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the science of mind and behavior, classified as social, behavioral, or cognitive science. Psychologists explore such concepts as perception, cognition, attention, emotion, phenomenology, motivation, brain functioning, personality, behavior and interpersonal relationships, and employ empirical methods to infer causal and correlational relationships between dependent and independent variables [1].
Microcosm diagram of the mind [2]

Chess Psychology

In this section, we will take a look at chess psychology and discuss its relationship with chess programming. Chess is a mathematical game. The functioning of the human mind can be said to operate mechanically, electrochemically, mathematically. So already we see two distinct features emerging here: 1. the human (and human kind) and 2. a game of chess (and all of chess in general). Psychology is concerned with the relationship between a person and his/her environment. This means understanding the way the person works and also understanding the what challenges and resources the environment offers the individual. It seems that chess programming is concerned with creating tools that would help a person to make the best use of his/her environment. Here emerges a third feature for discussion: 3. chess programming.

Admittedly I am not a chess programmer and my chess results to date have been average, but I do have my moments. And writing this article should help me firm up certain ideas that are generated while reading over the literature on chess psychology and also hopefully this article will generate some new ideas and show new resources for chess players and chess programmers.

It is important to know that there is a body of literature on the subject of chess psychology, some of which is in book form, the rest of which has been in the from of articles in scholarly journals. One book on the subject is The Psychology of Chess by W.R. Hartston and P.C. Wason (1984). In looking for a motivation for chess playing, the two authors have questioned and in many ways rejected the contributions to the literature by Grandmaster Reuben Fine, who wrote his Psychology of the Chess Player in 1967 from a Freudian perspective where the motivations for playing chess included, father murder among other things. I am happy that this set of ideas proposed by Fine has been for the most part rejected because it is simply unable to look at chess players on a case by case basis and generate findings from there. Instead it takes an idea and sees how chess players either do or do not match up to the idea. OK, so all chess players may not be Oedipal, mother-lusting, father-hating sadists, but what then does motivate the player to continue his or her return to the game? The answer would have to be some motivating forces within the mind of the individual and some motivational forces in the environment where the player lives and breathes.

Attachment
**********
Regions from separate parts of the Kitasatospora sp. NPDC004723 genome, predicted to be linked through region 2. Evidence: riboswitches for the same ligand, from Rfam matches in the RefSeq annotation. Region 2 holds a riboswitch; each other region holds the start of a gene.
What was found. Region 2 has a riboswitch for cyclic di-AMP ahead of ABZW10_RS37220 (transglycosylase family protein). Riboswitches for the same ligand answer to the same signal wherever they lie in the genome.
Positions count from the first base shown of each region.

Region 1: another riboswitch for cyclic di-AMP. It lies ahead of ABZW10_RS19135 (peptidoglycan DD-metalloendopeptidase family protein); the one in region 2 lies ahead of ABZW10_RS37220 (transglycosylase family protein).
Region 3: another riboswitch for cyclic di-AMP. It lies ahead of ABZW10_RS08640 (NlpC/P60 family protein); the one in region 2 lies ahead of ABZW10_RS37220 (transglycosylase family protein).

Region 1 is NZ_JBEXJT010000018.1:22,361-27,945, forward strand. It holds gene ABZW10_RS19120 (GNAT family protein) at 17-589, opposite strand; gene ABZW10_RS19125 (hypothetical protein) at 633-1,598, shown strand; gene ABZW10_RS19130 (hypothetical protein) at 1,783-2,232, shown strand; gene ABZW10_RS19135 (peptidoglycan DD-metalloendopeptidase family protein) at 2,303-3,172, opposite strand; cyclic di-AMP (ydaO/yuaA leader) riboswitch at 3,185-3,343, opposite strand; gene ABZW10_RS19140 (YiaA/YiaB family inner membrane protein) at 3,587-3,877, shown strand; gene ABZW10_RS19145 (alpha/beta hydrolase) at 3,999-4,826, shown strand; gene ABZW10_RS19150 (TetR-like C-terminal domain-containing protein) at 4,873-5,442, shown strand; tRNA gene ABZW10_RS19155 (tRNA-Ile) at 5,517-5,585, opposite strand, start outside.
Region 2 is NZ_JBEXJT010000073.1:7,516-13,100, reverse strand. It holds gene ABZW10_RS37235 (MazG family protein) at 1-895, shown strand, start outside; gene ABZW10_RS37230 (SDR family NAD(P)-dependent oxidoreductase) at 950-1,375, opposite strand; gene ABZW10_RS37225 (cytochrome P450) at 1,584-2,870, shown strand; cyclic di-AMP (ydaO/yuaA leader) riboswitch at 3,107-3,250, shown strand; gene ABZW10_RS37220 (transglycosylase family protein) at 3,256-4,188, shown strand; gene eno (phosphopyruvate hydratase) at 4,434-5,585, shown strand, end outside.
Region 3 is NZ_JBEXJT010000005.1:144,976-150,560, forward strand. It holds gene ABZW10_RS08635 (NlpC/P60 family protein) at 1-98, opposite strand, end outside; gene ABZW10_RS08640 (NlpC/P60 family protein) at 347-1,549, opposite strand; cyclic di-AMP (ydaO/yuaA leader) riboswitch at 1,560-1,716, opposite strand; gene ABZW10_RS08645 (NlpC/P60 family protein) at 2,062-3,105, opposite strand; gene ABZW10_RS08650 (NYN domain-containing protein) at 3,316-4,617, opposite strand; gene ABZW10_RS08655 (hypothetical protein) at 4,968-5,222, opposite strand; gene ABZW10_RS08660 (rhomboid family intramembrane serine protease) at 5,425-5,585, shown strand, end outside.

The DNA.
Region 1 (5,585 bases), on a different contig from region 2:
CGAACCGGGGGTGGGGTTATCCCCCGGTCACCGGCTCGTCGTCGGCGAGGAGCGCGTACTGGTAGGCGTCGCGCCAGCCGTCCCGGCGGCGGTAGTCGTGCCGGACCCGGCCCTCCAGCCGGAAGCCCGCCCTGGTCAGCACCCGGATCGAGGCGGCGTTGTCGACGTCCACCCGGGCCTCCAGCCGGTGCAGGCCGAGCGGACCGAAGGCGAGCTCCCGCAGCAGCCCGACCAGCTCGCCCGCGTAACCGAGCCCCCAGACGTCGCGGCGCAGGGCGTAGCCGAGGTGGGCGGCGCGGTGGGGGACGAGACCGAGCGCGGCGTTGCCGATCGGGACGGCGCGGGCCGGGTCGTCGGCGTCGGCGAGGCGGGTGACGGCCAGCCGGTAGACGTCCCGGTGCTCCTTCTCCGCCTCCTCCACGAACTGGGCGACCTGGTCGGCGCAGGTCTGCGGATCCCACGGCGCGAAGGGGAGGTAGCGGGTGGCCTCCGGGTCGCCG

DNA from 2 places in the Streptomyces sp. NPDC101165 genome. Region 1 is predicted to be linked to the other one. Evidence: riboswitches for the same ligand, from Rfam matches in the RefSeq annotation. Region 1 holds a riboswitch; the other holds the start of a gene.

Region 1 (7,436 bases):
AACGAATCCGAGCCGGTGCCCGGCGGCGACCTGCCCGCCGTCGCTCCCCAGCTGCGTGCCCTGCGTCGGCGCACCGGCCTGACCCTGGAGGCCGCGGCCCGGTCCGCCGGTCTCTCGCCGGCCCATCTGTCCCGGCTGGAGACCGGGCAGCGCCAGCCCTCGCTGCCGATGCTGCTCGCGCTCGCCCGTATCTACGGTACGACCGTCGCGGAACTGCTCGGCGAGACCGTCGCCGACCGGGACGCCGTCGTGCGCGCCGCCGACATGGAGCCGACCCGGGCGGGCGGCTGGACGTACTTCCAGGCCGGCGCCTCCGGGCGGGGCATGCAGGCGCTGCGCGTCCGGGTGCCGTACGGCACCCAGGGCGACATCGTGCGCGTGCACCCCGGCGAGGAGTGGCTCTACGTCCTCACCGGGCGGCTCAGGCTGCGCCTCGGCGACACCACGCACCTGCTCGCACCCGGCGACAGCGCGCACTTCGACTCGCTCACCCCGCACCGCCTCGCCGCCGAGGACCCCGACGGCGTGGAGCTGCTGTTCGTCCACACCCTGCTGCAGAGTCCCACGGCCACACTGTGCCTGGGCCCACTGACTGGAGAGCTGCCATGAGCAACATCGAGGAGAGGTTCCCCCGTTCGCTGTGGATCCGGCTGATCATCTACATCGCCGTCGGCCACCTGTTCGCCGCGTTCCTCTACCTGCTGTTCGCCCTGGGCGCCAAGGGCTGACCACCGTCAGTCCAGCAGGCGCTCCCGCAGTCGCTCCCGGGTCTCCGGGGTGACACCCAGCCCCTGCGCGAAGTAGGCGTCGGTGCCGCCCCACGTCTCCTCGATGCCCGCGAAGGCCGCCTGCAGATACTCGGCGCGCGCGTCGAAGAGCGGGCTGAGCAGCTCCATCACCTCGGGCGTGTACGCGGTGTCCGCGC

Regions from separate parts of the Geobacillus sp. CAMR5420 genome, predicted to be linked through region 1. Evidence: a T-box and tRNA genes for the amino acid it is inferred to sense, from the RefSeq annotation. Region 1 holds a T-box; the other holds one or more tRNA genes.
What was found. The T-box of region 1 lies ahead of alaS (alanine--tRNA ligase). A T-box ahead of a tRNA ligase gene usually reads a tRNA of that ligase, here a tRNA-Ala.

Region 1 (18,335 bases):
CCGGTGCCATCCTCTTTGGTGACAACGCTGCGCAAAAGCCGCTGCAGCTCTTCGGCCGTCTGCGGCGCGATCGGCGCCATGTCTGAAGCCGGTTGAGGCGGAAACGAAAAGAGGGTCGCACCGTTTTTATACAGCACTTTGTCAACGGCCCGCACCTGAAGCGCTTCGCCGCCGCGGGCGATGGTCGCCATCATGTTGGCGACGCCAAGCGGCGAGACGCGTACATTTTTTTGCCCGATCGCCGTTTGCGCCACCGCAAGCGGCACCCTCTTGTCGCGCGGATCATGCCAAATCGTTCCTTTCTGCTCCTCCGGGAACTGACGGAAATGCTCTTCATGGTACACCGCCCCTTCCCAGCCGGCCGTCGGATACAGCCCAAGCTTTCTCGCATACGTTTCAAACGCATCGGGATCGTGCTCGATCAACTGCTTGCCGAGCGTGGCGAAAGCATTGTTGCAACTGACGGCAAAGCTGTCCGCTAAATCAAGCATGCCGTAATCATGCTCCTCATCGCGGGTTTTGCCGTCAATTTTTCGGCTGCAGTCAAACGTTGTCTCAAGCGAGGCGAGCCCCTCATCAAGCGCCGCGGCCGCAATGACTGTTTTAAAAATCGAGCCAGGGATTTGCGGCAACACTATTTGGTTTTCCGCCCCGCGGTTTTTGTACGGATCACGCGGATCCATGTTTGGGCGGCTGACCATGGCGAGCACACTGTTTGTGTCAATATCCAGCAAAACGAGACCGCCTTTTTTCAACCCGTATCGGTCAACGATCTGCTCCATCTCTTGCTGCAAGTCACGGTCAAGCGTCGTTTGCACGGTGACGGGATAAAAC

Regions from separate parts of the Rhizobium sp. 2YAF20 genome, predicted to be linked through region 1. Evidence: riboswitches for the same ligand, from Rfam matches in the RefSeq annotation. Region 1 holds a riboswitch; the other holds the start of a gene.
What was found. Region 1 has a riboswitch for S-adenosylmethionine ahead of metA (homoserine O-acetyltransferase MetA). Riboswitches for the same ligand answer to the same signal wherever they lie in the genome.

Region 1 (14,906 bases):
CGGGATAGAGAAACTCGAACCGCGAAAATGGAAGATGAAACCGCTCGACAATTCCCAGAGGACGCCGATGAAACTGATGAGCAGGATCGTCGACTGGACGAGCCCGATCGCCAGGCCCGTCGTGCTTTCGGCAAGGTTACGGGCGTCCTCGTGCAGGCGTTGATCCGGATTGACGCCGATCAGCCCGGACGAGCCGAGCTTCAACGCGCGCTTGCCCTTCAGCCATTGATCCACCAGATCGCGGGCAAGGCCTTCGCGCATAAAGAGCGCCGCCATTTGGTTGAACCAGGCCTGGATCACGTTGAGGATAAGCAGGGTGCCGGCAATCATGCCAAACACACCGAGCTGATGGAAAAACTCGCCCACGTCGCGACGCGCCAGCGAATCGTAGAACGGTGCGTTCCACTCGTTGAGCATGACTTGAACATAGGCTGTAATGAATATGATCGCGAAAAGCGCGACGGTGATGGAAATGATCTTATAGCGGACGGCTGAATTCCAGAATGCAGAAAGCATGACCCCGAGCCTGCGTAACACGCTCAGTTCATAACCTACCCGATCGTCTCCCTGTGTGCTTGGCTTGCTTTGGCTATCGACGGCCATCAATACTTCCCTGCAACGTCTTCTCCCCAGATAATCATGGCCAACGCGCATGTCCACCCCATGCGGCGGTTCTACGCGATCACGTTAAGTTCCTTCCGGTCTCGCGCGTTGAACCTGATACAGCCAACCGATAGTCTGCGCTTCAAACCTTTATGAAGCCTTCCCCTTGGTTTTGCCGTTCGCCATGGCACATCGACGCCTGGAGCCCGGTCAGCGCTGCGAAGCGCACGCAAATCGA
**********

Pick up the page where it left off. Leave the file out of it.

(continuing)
Spatial monopoly is an idea that could offer insights. In the environment, the individual is either a causative agent or is feeling the effects of something that someone else caused. Of course life involves living in and around the causes and effects of all individuals on earth, locally and globally, so wouldn't the most responsible option be to dominate the environment in such a way as to maximize one's chances in that environment? Chess then is a problem solving environment (Perti Saariluoma).

See also

External Links


  1. ^ Psychology from Wikipedia
  2. ^ Robert Fludd, Utriusque cosmi maioris scilicet et minoris […] historia, tomus II (1619), tractatus I, sectio I, liber X, De triplici animae in corpore visione

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